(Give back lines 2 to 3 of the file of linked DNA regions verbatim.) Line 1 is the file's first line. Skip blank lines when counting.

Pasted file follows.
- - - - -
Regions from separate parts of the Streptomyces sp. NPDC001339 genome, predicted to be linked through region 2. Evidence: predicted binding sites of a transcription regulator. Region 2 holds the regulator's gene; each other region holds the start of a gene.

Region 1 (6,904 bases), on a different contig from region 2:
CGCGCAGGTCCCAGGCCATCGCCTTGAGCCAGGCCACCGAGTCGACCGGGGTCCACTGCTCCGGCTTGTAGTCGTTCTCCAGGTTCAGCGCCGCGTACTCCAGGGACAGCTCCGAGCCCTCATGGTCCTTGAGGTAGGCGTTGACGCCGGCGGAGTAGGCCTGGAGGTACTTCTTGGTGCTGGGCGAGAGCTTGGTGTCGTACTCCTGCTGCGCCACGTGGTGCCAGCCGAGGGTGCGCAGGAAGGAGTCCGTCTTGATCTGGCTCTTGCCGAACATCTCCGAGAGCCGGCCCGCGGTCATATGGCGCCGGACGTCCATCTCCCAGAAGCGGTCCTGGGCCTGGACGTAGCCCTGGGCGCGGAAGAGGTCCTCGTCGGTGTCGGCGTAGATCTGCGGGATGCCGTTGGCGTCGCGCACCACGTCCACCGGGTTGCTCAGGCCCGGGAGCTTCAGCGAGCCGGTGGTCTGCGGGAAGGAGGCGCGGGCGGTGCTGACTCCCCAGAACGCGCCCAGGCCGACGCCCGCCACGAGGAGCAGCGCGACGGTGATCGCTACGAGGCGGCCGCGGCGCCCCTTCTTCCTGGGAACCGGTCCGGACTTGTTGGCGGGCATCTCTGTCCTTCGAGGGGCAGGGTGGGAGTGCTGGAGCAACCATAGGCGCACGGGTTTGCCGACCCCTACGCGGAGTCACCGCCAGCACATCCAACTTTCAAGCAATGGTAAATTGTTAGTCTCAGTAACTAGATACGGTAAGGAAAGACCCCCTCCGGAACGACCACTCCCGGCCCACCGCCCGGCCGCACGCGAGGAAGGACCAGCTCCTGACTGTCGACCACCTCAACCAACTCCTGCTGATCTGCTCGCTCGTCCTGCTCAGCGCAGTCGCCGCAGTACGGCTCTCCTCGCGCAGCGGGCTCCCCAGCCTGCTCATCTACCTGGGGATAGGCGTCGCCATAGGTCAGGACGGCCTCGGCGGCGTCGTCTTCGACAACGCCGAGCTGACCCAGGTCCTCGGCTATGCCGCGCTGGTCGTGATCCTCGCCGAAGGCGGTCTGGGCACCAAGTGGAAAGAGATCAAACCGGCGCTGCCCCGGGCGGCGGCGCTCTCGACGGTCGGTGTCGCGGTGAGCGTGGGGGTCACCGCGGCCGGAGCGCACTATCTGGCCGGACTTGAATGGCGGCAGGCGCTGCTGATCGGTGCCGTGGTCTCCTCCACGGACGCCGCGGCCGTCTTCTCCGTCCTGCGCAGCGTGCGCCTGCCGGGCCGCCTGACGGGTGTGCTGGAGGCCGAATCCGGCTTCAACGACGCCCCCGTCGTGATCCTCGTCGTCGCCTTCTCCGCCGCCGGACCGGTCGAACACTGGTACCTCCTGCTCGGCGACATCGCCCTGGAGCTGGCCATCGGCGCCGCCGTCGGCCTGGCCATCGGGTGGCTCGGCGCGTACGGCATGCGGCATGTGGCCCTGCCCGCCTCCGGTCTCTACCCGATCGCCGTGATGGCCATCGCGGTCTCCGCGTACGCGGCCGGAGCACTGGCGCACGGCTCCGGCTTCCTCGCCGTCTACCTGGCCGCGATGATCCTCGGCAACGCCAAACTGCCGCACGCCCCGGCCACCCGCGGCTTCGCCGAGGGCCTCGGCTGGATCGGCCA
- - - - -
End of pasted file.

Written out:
Region 1 (6,904 bases), on a different contig from region 2:
CGCGCAGGTCCCAGGCCATCGCCTTGAGCCAGGCCACCGAGTCGACCGGGGTCCACTGCTCCGGCTTGTAGTCGTTCTCCAGGTTCAGCGCCGCGTACTCCAGGGACAGCTCCGAGCCCTCATGGTCCTTGAGGTAGGCGTTGACGCCGGCGGAGTAGGCCTGGAGGTACTTCTTGGTGCTGGGCGAGAGCTTGGTGTCGTACTCCTGCTGCGCCACGTGGTGCCAGCCGAGGGTGCGCAGGAAGGAGTCCGTCTTGATCTGGCTCTTGCCGAACATCTCCGAGAGCCGGCCCGCGGTCATATGGCGCCGGACGTCCATCTCCCAGAAGCGGTCCTGGGCCTGGACGTAGCCCTGGGCGCGGAAGAGGTCCTCGTCGGTGTCGGCGTAGATCTGCGGGATGCCGTTGGCGTCGCGCACCACGTCCACCGGGTTGCTCAGGCCCGGGAGCTTCAGCGAGCCGGTGGTCTGCGGGAAGGAGGCGCGGGCGGTGCTGACTCCCCAGAACGCGCCCAGGCCGACGCCCGCCACGAGGAGCAGCGCGACGGTGATCGCTACGAGGCGGCCGCGGCGCCCCTTCTTCCTGGGAACCGGTCCGGACTTGTTGGCGGGCATCTCTGTCCTTCGAGGGGCAGGGTGGGAGTGCTGGAGCAACCATAGGCGCACGGGTTTGCCGACCCCTACGCGGAGTCACCGCCAGCACATCCAACTTTCAAGCAATGGTAAATTGTTAGTCTCAGTAACTAGATACGGTAAGGAAAGACCCCCTCCGGAACGACCACTCCCGGCCCACCGCCCGGCCGCACGCGAGGAAGGACCAGCTCCTGACTGTCGACCACCTCAACCAACTCCTGCTGATCTGCTCGCTCGTCCTGCTCAGCGCAGTCGCCGCAGTACGGCTCTCCTCGCGCAGCGGGCTCCCCAGCCTGCTCATCTACCTGGGGATAGGCGTCGCCATAGGTCAGGACGGCCTCGGCGGCGTCGTCTTCGACAACGCCGAGCTGACCCAGGTCCTCGGCTATGCCGCGCTGGTCGTGATCCTCGCCGAAGGCGGTCTGGGCACCAAGTGGAAAGAGATCAAACCGGCGCTGCCCCGGGCGGCGGCGCTCTCGACGGTCGGTGTCGCGGTGAGCGTGGGGGTCACCGCGGCCGGAGCGCACTATCTGGCCGGACTTGAATGGCGGCAGGCGCTGCTGATCGGTGCCGTGGTCTCCTCCACGGACGCCGCGGCCGTCTTCTCCGTCCTGCGCAGCGTGCGCCTGCCGGGCCGCCTGACGGGTGTGCTGGAGGCCGAATCCGGCTTCAACGACGCCCCCGTCGTGATCCTCGTCGTCGCCTTCTCCGCCGCCGGACCGGTCGAACACTGGTACCTCCTGCTCGGCGACATCGCCCTGGAGCTGGCCATCGGCGCCGCCGTCGGCCTGGCCATCGGGTGGCTCGGCGCGTACGGCATGCGGCATGTGGCCCTGCCCGCCTCCGGTCTCTACCCGATCGCCGTGATGGCCATCGCGGTCTCCGCGTACGCGGCCGGAGCACTGGCGCACGGCTCCGGCTTCCTCGCCGTCTACCTGGCCGCGATGATCCTCGGCAACGCCAAACTGCCGCACGCCCCGGCCACCCGCGGCTTCGCCGAGGGCCTCGGCTGGATCGGCCA